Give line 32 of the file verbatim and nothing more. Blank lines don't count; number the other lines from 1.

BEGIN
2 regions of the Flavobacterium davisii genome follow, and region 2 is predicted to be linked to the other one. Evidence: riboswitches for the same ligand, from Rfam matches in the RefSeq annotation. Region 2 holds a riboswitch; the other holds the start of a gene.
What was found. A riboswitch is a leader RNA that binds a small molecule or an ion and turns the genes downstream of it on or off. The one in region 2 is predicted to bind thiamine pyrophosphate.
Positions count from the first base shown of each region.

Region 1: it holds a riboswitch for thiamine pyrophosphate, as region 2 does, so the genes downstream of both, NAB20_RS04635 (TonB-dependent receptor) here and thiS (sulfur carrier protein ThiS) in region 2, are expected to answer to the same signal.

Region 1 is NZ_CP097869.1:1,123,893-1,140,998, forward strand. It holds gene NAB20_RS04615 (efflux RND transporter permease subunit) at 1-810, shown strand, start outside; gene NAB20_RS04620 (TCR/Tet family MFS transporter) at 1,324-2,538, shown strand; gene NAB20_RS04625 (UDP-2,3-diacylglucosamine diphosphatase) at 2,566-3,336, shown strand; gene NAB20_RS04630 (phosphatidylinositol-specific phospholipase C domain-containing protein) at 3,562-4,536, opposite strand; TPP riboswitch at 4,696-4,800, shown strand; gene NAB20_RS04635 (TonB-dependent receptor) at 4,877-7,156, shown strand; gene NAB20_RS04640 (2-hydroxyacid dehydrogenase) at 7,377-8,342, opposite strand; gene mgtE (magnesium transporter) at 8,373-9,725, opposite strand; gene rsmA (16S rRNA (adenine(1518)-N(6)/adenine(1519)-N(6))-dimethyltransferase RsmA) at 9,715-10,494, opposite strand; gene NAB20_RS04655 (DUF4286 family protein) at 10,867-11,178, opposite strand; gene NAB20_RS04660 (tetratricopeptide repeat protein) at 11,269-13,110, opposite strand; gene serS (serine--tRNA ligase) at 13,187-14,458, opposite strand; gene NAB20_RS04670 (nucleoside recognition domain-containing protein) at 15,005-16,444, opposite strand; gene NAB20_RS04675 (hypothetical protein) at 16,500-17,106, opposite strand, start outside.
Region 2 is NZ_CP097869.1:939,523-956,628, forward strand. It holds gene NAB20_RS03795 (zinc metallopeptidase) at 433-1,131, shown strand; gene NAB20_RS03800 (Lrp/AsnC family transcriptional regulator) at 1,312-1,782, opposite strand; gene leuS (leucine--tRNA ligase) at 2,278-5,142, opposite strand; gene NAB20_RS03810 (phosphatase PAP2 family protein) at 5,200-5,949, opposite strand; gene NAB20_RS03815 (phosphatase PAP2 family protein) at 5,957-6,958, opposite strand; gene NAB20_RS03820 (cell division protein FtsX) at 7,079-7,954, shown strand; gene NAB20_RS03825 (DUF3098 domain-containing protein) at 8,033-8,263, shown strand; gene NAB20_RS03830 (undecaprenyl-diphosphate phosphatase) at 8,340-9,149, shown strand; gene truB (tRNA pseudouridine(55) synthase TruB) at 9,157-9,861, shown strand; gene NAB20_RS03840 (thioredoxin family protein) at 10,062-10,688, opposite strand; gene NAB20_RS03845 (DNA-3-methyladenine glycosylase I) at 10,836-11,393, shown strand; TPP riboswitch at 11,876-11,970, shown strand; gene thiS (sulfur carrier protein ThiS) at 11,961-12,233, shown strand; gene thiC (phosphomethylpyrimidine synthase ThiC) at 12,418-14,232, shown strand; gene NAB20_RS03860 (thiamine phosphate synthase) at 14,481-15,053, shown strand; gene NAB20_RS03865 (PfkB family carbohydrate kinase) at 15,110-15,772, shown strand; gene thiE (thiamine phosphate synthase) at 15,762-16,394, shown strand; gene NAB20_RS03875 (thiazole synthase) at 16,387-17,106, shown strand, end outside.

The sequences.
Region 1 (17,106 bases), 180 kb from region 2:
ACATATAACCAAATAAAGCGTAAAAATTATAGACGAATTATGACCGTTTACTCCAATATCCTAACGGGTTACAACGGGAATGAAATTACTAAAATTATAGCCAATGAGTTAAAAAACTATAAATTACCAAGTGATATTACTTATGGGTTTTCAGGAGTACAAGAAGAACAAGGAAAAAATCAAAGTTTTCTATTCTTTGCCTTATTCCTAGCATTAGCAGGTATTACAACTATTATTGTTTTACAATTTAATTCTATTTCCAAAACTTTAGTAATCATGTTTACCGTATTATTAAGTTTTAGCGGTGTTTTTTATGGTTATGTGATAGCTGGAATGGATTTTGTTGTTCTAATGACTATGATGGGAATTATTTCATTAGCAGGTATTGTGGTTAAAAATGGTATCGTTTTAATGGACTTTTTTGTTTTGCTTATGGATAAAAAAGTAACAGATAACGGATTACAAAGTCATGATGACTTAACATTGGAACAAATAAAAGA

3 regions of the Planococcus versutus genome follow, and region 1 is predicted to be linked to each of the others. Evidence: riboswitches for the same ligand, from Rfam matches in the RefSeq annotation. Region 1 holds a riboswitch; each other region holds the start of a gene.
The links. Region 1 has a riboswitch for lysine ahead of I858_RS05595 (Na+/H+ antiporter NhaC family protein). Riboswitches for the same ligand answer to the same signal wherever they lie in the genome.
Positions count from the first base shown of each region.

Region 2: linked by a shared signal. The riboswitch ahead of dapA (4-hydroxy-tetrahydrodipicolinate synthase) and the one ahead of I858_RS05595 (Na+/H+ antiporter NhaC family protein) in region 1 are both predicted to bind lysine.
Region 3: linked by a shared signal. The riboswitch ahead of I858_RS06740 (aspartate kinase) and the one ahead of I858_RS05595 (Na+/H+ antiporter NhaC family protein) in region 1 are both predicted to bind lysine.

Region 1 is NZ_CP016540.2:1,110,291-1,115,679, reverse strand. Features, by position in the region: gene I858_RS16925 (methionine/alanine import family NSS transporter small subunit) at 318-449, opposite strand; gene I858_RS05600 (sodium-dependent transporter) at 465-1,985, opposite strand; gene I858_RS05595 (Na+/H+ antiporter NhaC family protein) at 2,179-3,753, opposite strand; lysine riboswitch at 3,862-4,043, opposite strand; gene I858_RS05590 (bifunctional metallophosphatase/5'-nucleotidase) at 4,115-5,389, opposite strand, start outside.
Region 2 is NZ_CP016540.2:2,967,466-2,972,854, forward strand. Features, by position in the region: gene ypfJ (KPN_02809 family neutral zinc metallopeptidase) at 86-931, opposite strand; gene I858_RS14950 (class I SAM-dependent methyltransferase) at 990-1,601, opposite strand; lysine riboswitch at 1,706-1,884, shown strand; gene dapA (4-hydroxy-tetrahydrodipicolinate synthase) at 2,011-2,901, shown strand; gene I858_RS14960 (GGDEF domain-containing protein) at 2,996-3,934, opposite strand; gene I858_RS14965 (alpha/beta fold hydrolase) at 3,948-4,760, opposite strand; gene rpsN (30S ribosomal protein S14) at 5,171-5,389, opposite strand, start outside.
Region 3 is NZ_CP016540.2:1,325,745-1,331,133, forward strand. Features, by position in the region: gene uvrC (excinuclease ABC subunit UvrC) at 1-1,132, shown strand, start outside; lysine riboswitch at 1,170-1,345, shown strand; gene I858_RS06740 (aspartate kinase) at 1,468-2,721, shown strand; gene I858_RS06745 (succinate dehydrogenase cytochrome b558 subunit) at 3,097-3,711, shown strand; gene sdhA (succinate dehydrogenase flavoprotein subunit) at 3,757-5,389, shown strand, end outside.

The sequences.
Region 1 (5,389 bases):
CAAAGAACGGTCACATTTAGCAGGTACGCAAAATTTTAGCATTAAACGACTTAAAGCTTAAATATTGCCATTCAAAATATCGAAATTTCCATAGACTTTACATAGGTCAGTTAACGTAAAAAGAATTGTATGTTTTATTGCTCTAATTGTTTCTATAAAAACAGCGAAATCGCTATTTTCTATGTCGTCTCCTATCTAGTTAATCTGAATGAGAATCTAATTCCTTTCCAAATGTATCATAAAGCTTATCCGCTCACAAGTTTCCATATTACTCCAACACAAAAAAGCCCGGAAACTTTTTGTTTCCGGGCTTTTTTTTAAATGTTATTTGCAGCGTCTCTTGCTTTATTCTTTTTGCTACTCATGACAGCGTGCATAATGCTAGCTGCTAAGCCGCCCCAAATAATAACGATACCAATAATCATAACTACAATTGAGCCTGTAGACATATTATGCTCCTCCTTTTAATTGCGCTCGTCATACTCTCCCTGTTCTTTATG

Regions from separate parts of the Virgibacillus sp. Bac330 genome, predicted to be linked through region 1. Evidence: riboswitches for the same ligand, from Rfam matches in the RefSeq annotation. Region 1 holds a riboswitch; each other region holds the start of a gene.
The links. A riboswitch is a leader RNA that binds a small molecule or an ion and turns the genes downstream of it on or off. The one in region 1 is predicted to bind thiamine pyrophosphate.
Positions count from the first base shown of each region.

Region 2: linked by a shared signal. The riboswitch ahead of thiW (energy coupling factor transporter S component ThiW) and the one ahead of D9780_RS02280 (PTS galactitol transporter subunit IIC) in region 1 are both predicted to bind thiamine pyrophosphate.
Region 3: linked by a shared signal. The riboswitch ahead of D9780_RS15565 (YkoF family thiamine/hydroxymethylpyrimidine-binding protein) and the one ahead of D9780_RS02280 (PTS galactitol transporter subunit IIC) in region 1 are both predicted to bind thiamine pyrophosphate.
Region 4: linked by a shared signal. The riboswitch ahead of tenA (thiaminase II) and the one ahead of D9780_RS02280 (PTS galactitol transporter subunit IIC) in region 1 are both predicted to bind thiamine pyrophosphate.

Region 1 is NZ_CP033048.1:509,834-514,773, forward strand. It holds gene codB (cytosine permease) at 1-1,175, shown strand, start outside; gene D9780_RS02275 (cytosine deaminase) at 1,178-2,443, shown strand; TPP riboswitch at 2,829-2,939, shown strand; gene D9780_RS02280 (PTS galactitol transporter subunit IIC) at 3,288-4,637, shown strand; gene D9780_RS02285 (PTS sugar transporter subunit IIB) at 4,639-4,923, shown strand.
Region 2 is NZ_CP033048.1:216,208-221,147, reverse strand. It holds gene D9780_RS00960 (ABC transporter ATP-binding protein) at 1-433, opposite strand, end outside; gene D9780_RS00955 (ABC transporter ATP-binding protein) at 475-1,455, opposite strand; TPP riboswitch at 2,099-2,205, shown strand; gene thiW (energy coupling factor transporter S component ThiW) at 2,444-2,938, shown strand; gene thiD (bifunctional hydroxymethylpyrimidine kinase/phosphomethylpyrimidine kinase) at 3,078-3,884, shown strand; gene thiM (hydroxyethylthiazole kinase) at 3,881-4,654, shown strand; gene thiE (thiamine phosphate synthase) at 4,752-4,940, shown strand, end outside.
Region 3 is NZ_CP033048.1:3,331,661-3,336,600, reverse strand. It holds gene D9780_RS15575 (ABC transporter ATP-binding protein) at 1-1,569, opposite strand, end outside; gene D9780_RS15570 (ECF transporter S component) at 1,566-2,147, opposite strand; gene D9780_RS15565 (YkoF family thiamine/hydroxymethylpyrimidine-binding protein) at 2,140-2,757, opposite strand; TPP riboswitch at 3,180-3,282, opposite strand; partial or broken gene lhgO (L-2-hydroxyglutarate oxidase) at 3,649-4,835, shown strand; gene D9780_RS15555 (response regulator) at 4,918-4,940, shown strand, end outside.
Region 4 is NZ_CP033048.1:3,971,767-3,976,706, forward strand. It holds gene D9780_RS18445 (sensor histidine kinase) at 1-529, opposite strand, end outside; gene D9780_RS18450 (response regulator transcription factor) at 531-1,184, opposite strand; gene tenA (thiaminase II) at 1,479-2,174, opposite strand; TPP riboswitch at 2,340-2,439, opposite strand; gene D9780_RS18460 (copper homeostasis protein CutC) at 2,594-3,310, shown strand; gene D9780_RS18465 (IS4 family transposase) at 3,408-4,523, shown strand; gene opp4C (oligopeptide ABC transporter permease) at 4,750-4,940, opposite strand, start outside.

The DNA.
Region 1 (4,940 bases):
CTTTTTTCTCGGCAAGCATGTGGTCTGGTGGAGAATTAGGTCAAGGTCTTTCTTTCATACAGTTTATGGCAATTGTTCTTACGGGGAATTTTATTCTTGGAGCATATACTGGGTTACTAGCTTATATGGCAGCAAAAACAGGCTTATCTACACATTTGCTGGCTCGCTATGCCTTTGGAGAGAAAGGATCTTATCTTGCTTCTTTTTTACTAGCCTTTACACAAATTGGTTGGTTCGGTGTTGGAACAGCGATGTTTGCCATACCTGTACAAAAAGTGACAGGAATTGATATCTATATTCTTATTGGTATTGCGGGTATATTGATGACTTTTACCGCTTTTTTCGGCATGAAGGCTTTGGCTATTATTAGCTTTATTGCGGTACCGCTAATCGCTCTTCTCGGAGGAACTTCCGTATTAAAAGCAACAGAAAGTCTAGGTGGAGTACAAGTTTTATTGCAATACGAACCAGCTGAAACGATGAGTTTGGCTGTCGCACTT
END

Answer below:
Region 1 (4,940 bases):